The pirate stories keep coming thick and fast.
Earlier today I reported that the Danes had released ten captured pirates. Now comes a story that the Japanese have paid a cool $1.6 million for the release of their tanker.
Our forefathers broke the back of the Barbary pirate industry two hundred years ago, and the once-dreaded corsairs disappeared forever from the Mediterranean. You’d think we’d have learned our lesson, but now the history of the Barbary Coast is being recapitulated off the Horn of Africa:
Somali pirates free Japanese tanker for ransom
Somali pirates freed a Japanese chemical tanker and its crew today after a $1.6 million ransom was paid, a regional government official said.
The MT Irene was seized by gunmen on August 21 as it travelled to India from France through the Gulf of Aden.
Somali gunmen have seized at least 30 vessels this year and attacked many more in the world’s busiest and most dangerous shipping area connecting Europe to Asia and the Middle East.
“The pirates disembarked and the ship sailed away. Its 25 crew members are safe,” Abdulqadir Muse Yusuf, assistant fisheries minister for Somalia’s northern region of Puntland, said without elaborating.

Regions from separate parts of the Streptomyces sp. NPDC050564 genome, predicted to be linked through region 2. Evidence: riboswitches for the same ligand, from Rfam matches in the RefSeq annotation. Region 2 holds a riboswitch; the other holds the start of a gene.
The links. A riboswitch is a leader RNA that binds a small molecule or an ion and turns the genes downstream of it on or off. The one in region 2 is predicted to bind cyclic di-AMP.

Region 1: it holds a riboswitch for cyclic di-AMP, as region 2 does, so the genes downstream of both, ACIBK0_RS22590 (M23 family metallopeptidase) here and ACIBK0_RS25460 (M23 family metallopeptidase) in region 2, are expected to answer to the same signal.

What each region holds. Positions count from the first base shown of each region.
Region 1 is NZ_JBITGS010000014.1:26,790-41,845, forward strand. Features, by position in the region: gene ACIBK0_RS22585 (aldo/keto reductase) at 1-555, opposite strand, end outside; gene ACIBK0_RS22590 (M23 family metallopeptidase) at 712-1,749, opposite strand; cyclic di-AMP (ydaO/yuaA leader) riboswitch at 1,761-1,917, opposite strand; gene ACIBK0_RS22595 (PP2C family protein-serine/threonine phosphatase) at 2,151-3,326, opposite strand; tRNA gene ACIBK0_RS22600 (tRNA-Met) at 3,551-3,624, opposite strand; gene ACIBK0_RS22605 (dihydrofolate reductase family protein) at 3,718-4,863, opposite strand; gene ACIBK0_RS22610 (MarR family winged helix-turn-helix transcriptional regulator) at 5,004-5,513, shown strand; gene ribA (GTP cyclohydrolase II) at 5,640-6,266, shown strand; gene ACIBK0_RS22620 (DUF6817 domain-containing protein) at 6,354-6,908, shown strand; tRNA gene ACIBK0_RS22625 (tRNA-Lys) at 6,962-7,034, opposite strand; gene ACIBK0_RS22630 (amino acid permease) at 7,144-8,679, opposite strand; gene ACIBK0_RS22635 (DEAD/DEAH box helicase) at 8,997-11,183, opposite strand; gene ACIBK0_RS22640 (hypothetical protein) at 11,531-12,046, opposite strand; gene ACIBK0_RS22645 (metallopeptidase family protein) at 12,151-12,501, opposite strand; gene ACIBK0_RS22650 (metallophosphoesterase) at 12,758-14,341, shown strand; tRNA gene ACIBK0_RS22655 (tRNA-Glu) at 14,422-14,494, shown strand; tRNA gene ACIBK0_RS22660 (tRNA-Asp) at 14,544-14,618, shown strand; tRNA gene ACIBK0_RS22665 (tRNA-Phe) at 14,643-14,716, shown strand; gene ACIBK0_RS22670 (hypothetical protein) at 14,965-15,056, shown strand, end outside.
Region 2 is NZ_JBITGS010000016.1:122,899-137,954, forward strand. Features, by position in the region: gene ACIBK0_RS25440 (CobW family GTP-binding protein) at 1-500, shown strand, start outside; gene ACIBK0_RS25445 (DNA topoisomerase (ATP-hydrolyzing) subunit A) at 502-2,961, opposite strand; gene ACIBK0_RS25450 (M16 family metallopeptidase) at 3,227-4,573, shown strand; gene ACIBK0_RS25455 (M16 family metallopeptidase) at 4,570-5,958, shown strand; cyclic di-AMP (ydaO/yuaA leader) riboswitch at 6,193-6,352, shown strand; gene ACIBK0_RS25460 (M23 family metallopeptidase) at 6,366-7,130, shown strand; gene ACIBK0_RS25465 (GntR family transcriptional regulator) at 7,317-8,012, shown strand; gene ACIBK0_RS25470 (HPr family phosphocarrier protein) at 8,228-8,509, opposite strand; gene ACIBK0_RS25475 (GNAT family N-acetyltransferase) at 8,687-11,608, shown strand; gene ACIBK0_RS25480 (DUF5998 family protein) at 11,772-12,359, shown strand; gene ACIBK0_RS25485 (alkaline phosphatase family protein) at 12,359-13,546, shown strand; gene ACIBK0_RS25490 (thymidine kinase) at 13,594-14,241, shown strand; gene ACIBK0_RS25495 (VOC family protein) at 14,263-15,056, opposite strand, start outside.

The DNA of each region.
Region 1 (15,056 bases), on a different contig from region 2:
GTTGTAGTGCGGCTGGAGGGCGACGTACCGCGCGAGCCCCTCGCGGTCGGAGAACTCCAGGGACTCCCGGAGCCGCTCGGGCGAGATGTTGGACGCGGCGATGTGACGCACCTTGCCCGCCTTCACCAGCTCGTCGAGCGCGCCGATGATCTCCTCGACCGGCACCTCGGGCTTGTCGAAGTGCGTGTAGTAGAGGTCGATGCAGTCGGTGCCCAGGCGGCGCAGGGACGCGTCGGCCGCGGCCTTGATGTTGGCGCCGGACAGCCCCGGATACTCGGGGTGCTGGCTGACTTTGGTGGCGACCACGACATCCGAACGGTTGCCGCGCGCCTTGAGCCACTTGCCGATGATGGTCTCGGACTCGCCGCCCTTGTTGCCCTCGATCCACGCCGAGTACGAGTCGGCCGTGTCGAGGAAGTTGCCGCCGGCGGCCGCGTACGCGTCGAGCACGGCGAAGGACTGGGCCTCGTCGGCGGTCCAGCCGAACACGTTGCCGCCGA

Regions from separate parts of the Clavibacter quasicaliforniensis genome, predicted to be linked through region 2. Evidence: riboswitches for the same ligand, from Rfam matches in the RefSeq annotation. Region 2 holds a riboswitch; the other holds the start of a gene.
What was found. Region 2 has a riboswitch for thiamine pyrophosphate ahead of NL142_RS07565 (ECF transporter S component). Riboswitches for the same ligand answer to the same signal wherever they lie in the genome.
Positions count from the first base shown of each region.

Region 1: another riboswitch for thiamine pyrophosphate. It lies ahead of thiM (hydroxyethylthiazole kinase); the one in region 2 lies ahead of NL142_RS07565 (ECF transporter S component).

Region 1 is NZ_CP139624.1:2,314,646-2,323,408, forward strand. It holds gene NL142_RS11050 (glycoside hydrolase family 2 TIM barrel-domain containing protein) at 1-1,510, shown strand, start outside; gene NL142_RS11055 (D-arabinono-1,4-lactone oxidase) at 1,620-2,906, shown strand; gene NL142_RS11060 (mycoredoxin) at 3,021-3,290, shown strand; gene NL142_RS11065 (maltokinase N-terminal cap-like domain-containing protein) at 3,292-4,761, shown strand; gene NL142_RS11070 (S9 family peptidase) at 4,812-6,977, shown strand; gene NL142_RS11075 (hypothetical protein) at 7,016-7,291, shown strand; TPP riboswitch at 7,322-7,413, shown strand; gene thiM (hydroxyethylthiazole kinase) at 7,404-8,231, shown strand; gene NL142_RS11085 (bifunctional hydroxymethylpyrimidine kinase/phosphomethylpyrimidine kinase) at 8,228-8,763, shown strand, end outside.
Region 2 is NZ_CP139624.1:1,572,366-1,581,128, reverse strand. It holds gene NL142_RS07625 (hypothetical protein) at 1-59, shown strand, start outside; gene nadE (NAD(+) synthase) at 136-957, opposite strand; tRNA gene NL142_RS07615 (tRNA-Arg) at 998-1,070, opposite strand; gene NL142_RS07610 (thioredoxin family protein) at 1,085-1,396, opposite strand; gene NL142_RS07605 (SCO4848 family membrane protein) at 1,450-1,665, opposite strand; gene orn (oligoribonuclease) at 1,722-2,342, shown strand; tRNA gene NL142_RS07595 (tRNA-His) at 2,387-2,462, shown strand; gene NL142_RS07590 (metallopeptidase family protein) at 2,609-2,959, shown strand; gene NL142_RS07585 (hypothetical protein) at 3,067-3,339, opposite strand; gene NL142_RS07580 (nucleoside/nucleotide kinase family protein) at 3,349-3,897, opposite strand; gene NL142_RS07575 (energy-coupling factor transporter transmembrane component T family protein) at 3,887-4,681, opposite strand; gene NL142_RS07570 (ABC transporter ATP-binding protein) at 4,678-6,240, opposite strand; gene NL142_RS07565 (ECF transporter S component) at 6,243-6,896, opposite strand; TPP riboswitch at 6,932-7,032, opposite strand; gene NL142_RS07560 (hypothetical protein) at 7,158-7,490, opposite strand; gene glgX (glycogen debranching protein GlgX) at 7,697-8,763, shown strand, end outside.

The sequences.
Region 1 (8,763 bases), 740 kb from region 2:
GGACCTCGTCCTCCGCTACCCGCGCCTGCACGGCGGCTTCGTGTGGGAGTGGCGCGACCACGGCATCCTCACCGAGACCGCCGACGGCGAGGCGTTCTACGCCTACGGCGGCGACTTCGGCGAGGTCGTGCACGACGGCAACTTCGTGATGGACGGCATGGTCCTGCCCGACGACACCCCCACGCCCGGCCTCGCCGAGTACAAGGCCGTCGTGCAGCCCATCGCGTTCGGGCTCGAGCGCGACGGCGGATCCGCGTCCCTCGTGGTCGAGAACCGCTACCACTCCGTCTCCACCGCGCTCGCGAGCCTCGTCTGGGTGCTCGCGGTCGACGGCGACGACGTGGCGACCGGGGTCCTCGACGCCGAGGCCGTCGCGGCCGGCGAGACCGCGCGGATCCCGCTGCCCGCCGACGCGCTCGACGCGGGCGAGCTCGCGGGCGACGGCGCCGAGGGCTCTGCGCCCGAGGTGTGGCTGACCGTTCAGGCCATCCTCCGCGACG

And now comes the really bad news: it looks like the Ukrainians are going to pay $8 million to get their tanks (and the ship’s crew) back. When the Russians took an interest in the case, I thought ransom was being ruled off the table. Vladimir, say it ain’t so!
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$8 million ransom deal
In the highest profile incident in years, Somali gunmen are holding a Ukrainian ship loaded with tanks and other weaponry.
Yesterday, an onshore associate of the pirates said an $8 million ransom deal was in the offing that might allow that ship to be freed within days.
The MV Faina has been held since the end of September with 20 crew on board. Its cargo includes 33 T-72 tanks which were en route to Kenya’s Mombasa port.
But don’t worry, folks — the UN is getting involved:
Earlier this week, the UN Security Council again called for a joint naval operation against the pirates, who have reaped millions in ransoms this year and pushed up insurance costs.
A joint naval operation commanded by the UN…
Why does this not fill me with confidence?
The air over the Indian ocean is echoing with pirate laughter.
Hat tip: LN.